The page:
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400,000 cases later, Trump defends his February claim that the coronavirus was going away on its own

“Well, the cases really didn’t build up for a while.”

Trump enters the White House briefing room on April 7.
Chip Somodevilla/Getty Images

On February 23, White House trade adviser Peter Navarro addressed a memo to President Donald Trump warning that as many as 2 million Americans could die from the coronavirus. Trump wants you to believe it was never brought to his attention.

That memo and another similarly dire memo Navarro authored in January were published on Monday by Axios. Asked about them during the latest White House coronavirus task force briefing, Trump played dumb.

“I didn’t see ’em, but I heard some memos talking about pandemic [sic],” Trump said on Tuesday. “I didn’t see ’em, I didn’t look for ’em either. But that was about the same time as I felt that we should do it, that was about the same time that we closed it down.”

It’s true that by February 23, Trump had restricted travel from China. But the virus was already spreading within the United States. And Trump’s public statements belie the revisionist history he’s now offering about how he took the coronavirus seriously from the beginning.

For instance, during a news conference on February 26, Trump said, “when you have 15 [coronavirus cases], and the 15 within a couple of days is going to be down to close to zero, that’s a pretty good job we’ve done.”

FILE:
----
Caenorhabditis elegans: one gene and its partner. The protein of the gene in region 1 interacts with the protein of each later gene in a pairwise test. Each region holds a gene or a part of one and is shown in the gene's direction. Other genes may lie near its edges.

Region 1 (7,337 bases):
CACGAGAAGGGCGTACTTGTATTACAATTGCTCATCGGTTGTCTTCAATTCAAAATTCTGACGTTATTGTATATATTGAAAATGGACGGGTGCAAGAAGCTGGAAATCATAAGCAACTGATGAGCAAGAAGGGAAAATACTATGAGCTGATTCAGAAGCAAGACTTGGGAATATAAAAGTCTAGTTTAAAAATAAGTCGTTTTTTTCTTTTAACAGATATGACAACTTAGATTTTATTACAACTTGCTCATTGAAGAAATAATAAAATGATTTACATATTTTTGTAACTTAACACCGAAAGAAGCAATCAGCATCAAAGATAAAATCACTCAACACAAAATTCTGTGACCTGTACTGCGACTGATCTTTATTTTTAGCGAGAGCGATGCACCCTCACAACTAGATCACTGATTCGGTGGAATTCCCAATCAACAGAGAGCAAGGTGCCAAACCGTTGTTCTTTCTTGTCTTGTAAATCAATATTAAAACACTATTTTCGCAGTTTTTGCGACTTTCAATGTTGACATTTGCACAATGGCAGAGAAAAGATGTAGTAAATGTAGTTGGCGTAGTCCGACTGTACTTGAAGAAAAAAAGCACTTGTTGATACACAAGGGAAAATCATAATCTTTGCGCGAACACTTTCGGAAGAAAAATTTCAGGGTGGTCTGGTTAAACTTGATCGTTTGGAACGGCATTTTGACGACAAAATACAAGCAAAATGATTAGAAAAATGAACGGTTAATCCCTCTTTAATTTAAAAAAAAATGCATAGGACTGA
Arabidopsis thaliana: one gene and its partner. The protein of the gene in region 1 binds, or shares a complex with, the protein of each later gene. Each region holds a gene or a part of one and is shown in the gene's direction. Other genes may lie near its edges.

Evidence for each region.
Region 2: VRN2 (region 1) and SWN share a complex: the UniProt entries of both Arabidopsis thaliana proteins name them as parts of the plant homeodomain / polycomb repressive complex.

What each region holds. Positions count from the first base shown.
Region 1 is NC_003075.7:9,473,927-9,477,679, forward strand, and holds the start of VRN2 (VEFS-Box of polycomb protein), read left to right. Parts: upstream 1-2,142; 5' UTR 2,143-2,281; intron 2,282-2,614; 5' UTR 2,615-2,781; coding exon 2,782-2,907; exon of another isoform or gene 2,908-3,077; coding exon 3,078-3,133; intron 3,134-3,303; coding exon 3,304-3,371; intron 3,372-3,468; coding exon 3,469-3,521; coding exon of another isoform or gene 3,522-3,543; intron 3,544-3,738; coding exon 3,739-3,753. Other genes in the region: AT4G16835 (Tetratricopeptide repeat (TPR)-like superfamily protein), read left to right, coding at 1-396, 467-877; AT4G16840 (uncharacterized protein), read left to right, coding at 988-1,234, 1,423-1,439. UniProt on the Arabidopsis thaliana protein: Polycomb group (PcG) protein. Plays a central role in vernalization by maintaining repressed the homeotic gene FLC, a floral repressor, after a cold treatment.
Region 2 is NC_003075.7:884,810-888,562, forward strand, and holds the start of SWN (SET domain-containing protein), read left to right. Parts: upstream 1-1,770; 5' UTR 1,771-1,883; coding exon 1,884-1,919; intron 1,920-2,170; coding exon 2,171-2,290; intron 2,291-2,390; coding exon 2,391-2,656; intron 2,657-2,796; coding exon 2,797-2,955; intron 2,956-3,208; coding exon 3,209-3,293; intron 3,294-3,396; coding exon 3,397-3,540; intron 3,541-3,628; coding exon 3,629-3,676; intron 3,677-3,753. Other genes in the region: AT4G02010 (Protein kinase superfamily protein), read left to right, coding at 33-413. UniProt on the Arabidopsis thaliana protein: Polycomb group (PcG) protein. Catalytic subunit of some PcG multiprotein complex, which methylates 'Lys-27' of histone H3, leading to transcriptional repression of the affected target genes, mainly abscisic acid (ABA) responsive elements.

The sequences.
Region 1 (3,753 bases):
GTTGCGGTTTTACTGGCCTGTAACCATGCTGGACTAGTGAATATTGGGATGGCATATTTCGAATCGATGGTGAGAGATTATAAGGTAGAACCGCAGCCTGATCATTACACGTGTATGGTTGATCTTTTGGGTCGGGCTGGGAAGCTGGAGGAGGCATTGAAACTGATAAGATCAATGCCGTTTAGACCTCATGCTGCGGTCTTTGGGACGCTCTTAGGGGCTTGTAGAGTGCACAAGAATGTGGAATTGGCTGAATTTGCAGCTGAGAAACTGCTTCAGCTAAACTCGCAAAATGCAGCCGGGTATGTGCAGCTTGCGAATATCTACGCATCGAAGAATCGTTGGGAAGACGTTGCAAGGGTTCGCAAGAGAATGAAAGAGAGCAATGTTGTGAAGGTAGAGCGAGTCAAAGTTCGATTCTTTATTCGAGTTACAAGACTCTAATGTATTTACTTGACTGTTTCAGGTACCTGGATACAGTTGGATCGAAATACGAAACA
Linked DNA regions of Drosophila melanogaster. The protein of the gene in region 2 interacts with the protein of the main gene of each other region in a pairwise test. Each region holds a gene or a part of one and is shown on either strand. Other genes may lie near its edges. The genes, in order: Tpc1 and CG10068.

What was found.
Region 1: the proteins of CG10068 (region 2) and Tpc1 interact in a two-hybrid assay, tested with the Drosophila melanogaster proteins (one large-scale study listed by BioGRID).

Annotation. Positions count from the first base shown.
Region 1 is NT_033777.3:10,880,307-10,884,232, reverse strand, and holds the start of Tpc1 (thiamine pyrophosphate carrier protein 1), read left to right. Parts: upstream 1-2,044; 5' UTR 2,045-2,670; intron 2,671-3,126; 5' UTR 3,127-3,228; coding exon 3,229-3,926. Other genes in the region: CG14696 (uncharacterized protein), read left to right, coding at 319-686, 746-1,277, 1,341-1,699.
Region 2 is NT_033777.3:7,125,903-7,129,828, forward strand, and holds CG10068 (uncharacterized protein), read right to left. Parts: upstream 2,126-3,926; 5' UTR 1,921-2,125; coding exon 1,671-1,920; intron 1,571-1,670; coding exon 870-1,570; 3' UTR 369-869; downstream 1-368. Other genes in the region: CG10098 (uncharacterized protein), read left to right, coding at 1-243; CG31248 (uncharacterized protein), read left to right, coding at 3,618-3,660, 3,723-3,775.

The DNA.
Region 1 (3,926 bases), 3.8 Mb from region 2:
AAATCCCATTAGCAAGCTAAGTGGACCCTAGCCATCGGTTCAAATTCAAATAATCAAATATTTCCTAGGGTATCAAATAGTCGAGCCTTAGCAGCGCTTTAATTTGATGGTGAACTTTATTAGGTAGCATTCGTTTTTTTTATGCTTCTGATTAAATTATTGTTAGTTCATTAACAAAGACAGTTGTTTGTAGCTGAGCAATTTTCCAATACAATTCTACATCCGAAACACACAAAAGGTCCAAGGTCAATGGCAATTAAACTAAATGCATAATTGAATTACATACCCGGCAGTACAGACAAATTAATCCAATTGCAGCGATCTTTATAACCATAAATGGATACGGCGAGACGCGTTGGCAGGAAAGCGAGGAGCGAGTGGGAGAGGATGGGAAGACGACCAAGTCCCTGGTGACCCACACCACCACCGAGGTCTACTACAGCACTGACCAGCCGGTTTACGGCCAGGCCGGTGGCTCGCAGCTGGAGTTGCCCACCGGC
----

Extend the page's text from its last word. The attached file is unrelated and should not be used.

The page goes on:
But instead of going down “close to zero,” the United States now has nearly 400,000 cases less than two months out from Trump uttering those words. During Tuesday’s briefing, a reporter pressed him on this point.

“When Peter Navarro did circulate those memos, you were still downplaying the threat of coronavirus in the US,” the reporter said. “You were saying things like, ‘I think it’s a problem that is going to go away within a couple of days —’”

“Which I’m right about,” Trump interjected.

The reporter continued: “You said ‘within a couple of days the cases will be down to zero.’”

Given the current magnitude of coronavirus cases in the US, you might think Trump’s comment about coronavirus going away on its own would be too much even for him to try and defend. You’d be wrong.

“Well, the cases really didn’t build up for a while,” Trump replied.

Trump later claimed that even if he had read the memo, it wouldn’t have made any difference because “I basically did what the memo said.” But he didn’t.

Navarro’s memo recommended significant immediate federal investment in personal protection equipment (PPE) for health care workers. But federal agencies largely held off on such expenditures until mid-March, when the crisis was already spinning out of control. Trump’s line on that point has been that states should’ve done more to help themselves.

If Trump really didn’t learn of Navarro’s memo until media reports about it in recent days, it’s an indictment of his administration — after all, you’d expect a top official’s conclusion that as many as 2 million Americans could die from a deadly disease would be worth bringing to his attention. But if he did see it and not only didn’t act but told the public that the coronavirus would go away “like a miracle” as he did on February 27, then in some ways that’s even worse.

What we do know is that, for whatever reason, Trump was indulging in wishful thinking during a critical period in which more proactive measures could’ve saved lives. And as a result, the goalposts have now moved to a point where Trump is preparing to tout as many as 100,000 American deaths as a win.

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